Tag Archives: Cluster

Freeze Frame 10/9/2015

From Siege #4 by Pere Pepe Larez & Ian Herring
From Siege #4 by Pepe Larez & Ian Herring

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Freeze Frame 8/7/2015

From This Dammed Band #1 by Tony Parket
From This Dammed Band #1 by Tony Parker

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Freeze Frame 7/3/2015

From Action Comics #42 by Aaron Kuder
From Action Comics #42 by Aaron Kuder

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Freeze Frame 4/3/2015

From Avengers: Rage Of Ultron by Jerome Opena
From Avengers: Rage Of Ultron by Jerome Opena

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Indubitable Issues

LOOKING FOR BOOKS TO BUY THIS WEEK?  

LOOK NO FURTHER.  

HERE ARE SOME ISSUES THAT WILL NOT DISAPPOINT.

 
theotherbluth recommends the inconspicuous…
Nameless 2Nameless #2
The first issue was awesome, full of mystery and intrigue. I’m even more excited now that we get to explore this insane world Morrison and Burnham are creating
 

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Review of Cluster #3

cby Ed Brisson and Damian Couceiro

I have been really enjoying the first three issues of Cluster. If Ed Brisson’s name is on the cover with writing credits you can be sure that there is an imaginative story inside. With books like Comeback, Sheltered and The Field he is able to take a common tale and put his own unique spin on it to change that common tale into something much more. This is what he has done with Cluster. The idea is basically Avatar. A war between humans and alien species for the use of the resources on an alien planet. However Brisson does not just rely on this story line to be enough, he builds a world where all this makes sense. He builds a world where it is believable we have to fight this war. He builds a world that could be our future.

Issue three begins with Samara and her team who have just been captured by some rogue M.I.D. soldiers. This issue is the part of the story where the rogue soldiers explain to the prisoners that the war they are fighting was not provoked by the alien species. The aliens have lived on this planet long before the humans arrived and stared terraforming. The soldiers are killing the species off and destroying their world so that we can eventually live on that planet. The destruction of our own planet has lead us to war for the resources of another.

Samara is the daughter of a Senator and therefore should not even be out fighting the alien war. He could pull strings and get her out of there but she refused, she wanted to do her time. She drove while she was drunk and ended up in a crash that killed her sister. She feels deserving of the punishment. We have not seen much of Samara’s father in this series but we get a flashback scene of Samara being released from her initial holding cell after the accident and her mom and dad are there waiting. Her dad simply says, “How could you? You killed your sister” Now if that doesn’t make you want to get shipped off to an alien planet to fight a war, then I don’t know what would.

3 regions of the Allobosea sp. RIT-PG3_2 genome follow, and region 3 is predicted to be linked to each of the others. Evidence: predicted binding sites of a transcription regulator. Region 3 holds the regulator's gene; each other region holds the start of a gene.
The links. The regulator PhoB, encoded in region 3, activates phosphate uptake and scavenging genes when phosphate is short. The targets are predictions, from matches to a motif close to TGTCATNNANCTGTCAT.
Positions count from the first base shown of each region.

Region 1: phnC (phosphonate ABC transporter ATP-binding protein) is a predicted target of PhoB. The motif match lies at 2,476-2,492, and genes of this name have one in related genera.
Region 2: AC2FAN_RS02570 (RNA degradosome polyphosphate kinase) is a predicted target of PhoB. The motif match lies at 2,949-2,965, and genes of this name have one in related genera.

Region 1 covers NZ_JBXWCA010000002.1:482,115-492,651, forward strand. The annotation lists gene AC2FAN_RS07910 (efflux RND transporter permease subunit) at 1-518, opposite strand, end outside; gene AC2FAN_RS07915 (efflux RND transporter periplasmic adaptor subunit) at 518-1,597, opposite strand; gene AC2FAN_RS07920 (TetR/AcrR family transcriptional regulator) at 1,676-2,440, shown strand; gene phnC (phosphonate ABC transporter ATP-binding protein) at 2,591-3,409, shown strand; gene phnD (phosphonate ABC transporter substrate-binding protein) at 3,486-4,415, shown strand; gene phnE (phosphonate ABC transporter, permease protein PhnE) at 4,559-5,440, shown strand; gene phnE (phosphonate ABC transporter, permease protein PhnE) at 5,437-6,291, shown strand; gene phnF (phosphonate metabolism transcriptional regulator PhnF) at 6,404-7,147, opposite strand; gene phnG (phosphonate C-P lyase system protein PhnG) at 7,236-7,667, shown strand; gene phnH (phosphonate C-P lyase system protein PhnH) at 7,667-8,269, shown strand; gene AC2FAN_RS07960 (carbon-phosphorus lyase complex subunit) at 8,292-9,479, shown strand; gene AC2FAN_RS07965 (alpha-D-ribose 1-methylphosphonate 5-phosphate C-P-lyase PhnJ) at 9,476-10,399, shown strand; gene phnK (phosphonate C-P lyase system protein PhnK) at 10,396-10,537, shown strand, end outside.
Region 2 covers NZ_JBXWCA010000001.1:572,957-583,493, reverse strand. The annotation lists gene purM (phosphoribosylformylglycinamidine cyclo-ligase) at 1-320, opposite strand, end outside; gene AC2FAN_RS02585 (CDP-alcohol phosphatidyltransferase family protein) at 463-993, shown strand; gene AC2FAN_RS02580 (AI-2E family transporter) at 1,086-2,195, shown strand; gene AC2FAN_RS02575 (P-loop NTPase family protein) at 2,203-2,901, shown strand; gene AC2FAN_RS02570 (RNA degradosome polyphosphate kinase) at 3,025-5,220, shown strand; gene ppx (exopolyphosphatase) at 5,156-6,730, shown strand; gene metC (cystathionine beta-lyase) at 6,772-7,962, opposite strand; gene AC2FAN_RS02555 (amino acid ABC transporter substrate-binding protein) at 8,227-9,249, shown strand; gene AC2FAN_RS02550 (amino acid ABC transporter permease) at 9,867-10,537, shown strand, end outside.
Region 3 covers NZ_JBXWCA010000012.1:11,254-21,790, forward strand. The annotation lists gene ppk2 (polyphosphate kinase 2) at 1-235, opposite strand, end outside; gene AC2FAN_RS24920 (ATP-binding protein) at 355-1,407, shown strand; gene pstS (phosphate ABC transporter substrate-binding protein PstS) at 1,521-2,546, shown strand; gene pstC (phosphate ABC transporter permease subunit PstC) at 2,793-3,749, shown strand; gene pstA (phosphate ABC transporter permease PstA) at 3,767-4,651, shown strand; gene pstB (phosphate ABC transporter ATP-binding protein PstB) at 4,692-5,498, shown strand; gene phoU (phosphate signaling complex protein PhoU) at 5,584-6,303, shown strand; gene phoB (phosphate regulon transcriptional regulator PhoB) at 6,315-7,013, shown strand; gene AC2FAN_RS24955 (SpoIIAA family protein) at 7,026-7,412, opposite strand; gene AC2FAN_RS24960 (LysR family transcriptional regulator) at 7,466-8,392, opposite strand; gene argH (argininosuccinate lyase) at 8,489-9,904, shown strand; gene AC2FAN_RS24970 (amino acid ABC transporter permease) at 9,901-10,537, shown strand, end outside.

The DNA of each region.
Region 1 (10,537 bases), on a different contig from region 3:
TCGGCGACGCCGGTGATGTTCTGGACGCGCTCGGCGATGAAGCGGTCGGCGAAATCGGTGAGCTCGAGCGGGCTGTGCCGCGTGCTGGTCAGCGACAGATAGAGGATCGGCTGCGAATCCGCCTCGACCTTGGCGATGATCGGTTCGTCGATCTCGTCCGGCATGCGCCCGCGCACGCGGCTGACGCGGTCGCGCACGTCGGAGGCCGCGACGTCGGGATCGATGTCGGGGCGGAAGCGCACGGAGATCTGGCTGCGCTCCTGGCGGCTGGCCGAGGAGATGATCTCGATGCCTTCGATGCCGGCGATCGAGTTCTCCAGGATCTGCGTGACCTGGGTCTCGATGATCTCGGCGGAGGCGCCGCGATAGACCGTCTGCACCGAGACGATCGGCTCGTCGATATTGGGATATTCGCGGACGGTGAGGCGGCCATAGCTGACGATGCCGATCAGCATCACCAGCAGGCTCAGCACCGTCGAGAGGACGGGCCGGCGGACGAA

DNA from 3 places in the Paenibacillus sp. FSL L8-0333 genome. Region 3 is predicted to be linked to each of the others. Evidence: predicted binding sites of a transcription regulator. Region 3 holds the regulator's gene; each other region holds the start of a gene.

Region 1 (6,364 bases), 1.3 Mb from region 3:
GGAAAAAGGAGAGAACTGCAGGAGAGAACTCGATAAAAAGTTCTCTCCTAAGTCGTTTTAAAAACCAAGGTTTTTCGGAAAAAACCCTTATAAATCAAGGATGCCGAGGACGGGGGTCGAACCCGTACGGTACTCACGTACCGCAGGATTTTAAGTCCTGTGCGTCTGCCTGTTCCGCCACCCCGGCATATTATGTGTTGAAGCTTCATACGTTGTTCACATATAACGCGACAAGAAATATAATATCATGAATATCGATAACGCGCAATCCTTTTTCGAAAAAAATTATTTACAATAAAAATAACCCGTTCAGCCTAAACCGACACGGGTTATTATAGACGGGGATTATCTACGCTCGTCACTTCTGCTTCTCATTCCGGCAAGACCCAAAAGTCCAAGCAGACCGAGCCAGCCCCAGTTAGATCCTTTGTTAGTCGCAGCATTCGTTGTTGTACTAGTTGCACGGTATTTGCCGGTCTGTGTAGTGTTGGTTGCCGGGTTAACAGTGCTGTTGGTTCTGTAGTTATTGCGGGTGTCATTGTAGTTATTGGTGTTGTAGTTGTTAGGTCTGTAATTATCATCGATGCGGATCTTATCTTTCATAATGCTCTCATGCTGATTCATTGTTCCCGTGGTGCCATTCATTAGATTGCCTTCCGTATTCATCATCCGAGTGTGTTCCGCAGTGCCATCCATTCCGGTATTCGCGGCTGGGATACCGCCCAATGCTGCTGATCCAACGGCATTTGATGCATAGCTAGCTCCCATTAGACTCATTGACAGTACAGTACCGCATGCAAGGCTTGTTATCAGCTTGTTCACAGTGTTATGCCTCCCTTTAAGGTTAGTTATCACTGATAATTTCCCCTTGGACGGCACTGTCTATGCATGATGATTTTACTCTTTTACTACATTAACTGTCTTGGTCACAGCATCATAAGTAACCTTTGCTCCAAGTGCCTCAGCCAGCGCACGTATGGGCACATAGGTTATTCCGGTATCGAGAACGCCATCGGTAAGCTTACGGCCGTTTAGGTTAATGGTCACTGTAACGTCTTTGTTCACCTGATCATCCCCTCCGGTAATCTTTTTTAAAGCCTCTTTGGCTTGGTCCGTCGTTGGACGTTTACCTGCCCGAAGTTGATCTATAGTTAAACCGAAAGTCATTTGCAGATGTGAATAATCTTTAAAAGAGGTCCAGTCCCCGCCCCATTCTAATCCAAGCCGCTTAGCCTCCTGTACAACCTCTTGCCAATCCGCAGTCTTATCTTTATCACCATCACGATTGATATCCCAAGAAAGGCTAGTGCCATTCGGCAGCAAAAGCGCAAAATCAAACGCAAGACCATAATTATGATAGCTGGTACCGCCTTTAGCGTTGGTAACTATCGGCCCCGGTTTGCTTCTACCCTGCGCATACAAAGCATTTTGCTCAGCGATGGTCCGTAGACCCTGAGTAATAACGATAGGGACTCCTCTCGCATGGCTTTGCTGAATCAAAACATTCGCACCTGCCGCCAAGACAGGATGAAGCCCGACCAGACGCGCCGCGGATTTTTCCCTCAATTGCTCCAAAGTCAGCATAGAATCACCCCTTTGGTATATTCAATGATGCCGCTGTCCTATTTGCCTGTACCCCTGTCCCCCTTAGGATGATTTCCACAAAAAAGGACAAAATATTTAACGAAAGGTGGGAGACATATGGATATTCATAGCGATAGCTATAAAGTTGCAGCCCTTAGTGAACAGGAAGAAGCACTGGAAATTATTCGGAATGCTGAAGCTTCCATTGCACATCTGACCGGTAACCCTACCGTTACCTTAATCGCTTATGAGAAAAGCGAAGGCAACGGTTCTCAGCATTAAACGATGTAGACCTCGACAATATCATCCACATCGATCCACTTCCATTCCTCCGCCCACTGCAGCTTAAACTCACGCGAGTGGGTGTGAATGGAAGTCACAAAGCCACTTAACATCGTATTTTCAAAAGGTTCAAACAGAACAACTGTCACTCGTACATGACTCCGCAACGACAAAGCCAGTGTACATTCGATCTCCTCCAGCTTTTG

This issue is excellent. The revealing of the corrupt military, a heartbreaking father-daughter moment, a battle where a loved character dies and a double cross. What more could you ask for?

– Dean

Review of Cluster #1

Cluster #1 Stokoeby Ed Brisson & Damian Couceiro

I met Cluster co-creator Ed Brisson at New York Comic Con in 2013 when he was just transitioning from primarily doing lettering into comics writing. My brother in law noticed how much of his self published work was crime to which Brisson explained that there really wasn’t a market for that in modern comics. Right or wrong, I’ve seen his work through the prism of a crime writer adapting to the comics audience ever since then. This isn’t to call him a sell out or act like there is anything wrong with it because he’s not and there isn’t. Comics are a career and everybody want’s as many people to enjoy their work as is possible. So I’ve often approached his work feeling as if it was the writer retrofitting his crime stories to appeal to a wider base of comics reader and with that his work has evolved into a singular aesthetic that mixes high level science fiction with the crime and sociological idea’s that was central to his earlier work (or in the case of Sheltered start with the illusion of science fiction before going full on rural crime) In Cluster, Brisson appears to be going full science fiction in writing a comics about prisoners that get sent to a distant planet to fight aliens but he still manages to establish the human element of crime fiction that has made the genre a staple of popular culture. Cluster #1 is both an introduction to a space epic as well as a story that feels personal and character centric in equal measure. It’s cast is eclectic and engaging from the moment they are introduced and as is the case with most Brisson books, it’s plot is driven by a genius concept that establishes the stories engine and urgency. Damien Couciero is pretty straight laced in his illustrations but it works here and doesn’t take anything away from the story. Cluster is another cool idea from Brisson that works because of the writer’s strong character work and while the idea is big it’s the subtlety with which it’s executed that is the books greatest strength.